Reflecting on the Significance of Juneteenth in Present Day We Celebrate a New Federal Holiday: Year 2

By Eve J. Higginbotham SM, MD, ML

On June 19, 2022, the nation will acknowledge for the second year, the day that enslaved Americans in the last original confederate state, first learned that President Lincoln signed the Emancipation Proclamation.  Hundreds of miles away from Washington DC, deep in the heart of Texas, individuals were finally freed from an existence few of us can ever imagine surviving for even one hour.  Imagine learning for the first time that this federal edict signed on January 1, 1863 and not hearing this news, for the first time, until June 19 1865.  Can you imagine learning for the first time, more than two years had passed before you were told that you are free? Although you appreciate the restoration of the rights which should never had been stolen from you in the first place, you resent the delay, a system failure that created additional, unfair burden to your existence on this earth. 

Fast forward to 2022, when in some ways we continue to experience the absence of communicating with large segments of our community, resulting in inequities in care and opportunity.  Translating “what is” into “what may be” and mapping a course of action to get there, remains a goal for all of us, particularly those of us involved in the delivery of care.  This becomes our purpose every day, whether it involves being kind to a visitor appearing lost in the hallway of one of the facilities in our system, reaching out to a coworker who is not as engaged with others in our laboratory or unit, or ensuring that the patient who sits in front of you fully understands not only how to take their medication but why it is important to do so. 

The pace of the message entering the state of Texas, in small part, was related to inefficiency of communication in the 1800s however in large part was intentional, an indication that this last stronghold was resistant to the changes in federal law.  We see evidence of this same resistance today, when we consider the states that refused federal dollars to expand Medicaid as part of the Affordable Care Act, providing greater access to care for marginalized populations.  Closer to home and on a more positive note, we have witnessed the removal of “race” from the calculation of how well our kidneys function, providing the opportunity for more patients of color to be candidates for a kidney transplant, as one example of a structural change.  The new formula is even more accurate than the flawed calculation, an example of how systemic changes can make a difference.  This change was energized by the confluence of voices who contributed to Action for Cultural Transformation or ACT.  ACT is not just a shared strategy for us, institutionally, to remove the barriers to equitable care and an inclusive workplace, but it is a movement.  Changing the ways that we interact with other, calling out injustices that create inequities in care and opportunities, and remaining present in the moment so that we can impact the experiences of not only our colleagues in the Penn Medicine community but also the quality of care of the community we all serve.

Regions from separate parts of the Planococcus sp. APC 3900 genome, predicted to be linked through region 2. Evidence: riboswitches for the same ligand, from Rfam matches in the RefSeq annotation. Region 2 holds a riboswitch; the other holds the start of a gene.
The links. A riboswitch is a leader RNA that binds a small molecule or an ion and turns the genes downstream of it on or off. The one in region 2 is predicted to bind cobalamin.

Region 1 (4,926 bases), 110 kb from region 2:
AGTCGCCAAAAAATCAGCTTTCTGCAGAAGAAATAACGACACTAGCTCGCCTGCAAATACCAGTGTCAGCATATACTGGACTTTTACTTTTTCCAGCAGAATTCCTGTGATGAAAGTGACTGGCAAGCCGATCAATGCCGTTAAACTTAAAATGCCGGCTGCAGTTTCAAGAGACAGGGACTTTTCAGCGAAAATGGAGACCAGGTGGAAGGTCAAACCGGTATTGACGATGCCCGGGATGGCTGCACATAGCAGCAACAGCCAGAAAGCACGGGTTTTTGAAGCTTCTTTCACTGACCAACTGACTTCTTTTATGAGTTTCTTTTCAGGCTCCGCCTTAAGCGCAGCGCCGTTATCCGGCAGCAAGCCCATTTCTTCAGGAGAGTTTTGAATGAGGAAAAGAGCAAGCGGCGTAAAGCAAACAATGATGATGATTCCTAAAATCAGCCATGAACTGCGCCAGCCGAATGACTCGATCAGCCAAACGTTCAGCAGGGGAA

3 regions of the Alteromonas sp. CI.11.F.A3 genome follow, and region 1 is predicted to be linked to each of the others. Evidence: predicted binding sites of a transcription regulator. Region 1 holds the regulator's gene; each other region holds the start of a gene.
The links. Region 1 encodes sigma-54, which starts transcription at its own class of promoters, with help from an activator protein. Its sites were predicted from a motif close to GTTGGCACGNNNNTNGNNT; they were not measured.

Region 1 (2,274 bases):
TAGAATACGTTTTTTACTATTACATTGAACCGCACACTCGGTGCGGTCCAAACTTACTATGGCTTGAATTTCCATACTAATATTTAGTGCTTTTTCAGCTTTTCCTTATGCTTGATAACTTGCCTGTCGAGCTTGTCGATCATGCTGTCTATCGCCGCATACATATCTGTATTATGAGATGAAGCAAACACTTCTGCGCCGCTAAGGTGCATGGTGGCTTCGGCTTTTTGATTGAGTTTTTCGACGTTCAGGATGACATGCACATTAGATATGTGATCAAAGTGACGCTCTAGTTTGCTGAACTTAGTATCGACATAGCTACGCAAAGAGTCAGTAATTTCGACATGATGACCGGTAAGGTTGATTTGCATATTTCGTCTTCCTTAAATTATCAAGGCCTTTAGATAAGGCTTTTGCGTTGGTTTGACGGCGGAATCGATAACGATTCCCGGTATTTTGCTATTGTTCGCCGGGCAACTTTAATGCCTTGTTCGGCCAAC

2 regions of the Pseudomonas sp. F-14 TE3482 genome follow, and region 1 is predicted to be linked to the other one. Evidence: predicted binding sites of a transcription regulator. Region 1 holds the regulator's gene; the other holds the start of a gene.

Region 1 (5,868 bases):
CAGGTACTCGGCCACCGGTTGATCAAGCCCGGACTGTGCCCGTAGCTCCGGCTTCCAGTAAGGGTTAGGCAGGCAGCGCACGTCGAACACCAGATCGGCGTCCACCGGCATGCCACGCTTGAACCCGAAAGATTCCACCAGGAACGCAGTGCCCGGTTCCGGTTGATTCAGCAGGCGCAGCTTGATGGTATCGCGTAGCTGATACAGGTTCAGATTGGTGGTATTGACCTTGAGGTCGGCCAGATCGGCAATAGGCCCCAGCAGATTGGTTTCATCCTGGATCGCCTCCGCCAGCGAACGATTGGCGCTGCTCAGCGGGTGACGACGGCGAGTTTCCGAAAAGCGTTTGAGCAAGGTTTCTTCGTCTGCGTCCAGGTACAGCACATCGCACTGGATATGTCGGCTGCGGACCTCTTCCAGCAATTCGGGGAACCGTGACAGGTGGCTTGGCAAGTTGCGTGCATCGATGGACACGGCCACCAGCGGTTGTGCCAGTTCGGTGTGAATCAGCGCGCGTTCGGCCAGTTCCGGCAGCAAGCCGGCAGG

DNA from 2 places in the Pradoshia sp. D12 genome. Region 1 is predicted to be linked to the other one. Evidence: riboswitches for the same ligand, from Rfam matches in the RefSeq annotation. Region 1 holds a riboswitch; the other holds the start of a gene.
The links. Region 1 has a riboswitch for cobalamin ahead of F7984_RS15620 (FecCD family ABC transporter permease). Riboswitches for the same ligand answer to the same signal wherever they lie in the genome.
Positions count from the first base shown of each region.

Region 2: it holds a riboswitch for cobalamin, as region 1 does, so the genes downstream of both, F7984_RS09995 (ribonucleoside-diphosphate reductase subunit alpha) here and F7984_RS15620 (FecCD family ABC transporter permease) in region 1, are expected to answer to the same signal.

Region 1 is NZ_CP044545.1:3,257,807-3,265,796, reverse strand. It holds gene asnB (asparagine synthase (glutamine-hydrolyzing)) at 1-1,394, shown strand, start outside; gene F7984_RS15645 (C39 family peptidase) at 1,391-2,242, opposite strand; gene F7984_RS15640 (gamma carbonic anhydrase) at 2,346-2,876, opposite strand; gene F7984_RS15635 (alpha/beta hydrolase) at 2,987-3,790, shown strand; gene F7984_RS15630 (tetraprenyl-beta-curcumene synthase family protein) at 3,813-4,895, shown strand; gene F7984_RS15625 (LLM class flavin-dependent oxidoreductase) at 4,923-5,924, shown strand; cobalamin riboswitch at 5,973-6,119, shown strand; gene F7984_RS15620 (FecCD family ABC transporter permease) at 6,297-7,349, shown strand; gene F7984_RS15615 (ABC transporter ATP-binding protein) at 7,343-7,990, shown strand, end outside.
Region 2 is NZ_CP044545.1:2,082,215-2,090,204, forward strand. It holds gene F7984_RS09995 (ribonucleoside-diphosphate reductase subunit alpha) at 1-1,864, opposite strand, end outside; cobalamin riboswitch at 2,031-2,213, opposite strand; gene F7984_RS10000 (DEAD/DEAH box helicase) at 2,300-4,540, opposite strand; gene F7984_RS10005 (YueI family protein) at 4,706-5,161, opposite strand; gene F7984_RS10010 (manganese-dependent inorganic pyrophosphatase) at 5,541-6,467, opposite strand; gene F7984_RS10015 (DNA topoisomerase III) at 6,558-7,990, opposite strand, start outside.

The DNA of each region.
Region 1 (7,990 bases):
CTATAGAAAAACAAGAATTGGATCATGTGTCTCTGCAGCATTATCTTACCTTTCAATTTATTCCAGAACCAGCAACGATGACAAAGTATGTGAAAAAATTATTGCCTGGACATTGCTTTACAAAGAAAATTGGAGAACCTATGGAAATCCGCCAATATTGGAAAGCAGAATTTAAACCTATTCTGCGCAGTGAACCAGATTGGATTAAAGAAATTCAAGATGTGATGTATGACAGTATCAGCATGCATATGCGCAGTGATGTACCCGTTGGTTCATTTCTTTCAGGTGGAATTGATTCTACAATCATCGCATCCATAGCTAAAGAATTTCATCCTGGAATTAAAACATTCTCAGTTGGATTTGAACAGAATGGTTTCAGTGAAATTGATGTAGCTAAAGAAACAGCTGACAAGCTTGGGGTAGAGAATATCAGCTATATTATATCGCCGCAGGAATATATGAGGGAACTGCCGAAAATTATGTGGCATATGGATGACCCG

Here are the Juneteenth Events which were shared with our Office, starting on Thursday, June 16:

 The Quattrone Center and the Penn Carey Law Office of Equity & Inclusion present a screening of A Crime on the Bayou, a film by Nancy Buirski, followed by a Q&A featuring Gary Duncan (petitioner in the U.S. Supreme Court case Duncan v. Louisiana) and producer Brenda Robinson L ’03, moderated by Paul Heaton, Academic Director of the Quattrone Center. 

Thursday, June 16, 5:30 to 8:00 pm

RSVP link - A Crime on the Bayou (

  • 16th Annual Philadelphia Juneteenth Festival

Saturday, June 18, 12pm to 6pm

Location: 6300 Germantown Ave., Philadelphia

Link -

  • SEAS Bioengineering 2022 Juneteenth Address: “Perspectives on Diversity, Equity and Inclusion Through a Rehabilitation, Medicine and Robotics Research Lens” with Dr. Michelle Johnson. On Campus.

Friday, June 17, 12:00 pm to 1:00 pm

             Towne Building, Room 337

Link -

  • Black Music City at World Café Live (On Campus) Sunday, June 19; 1:00 to 5:00 pm Link: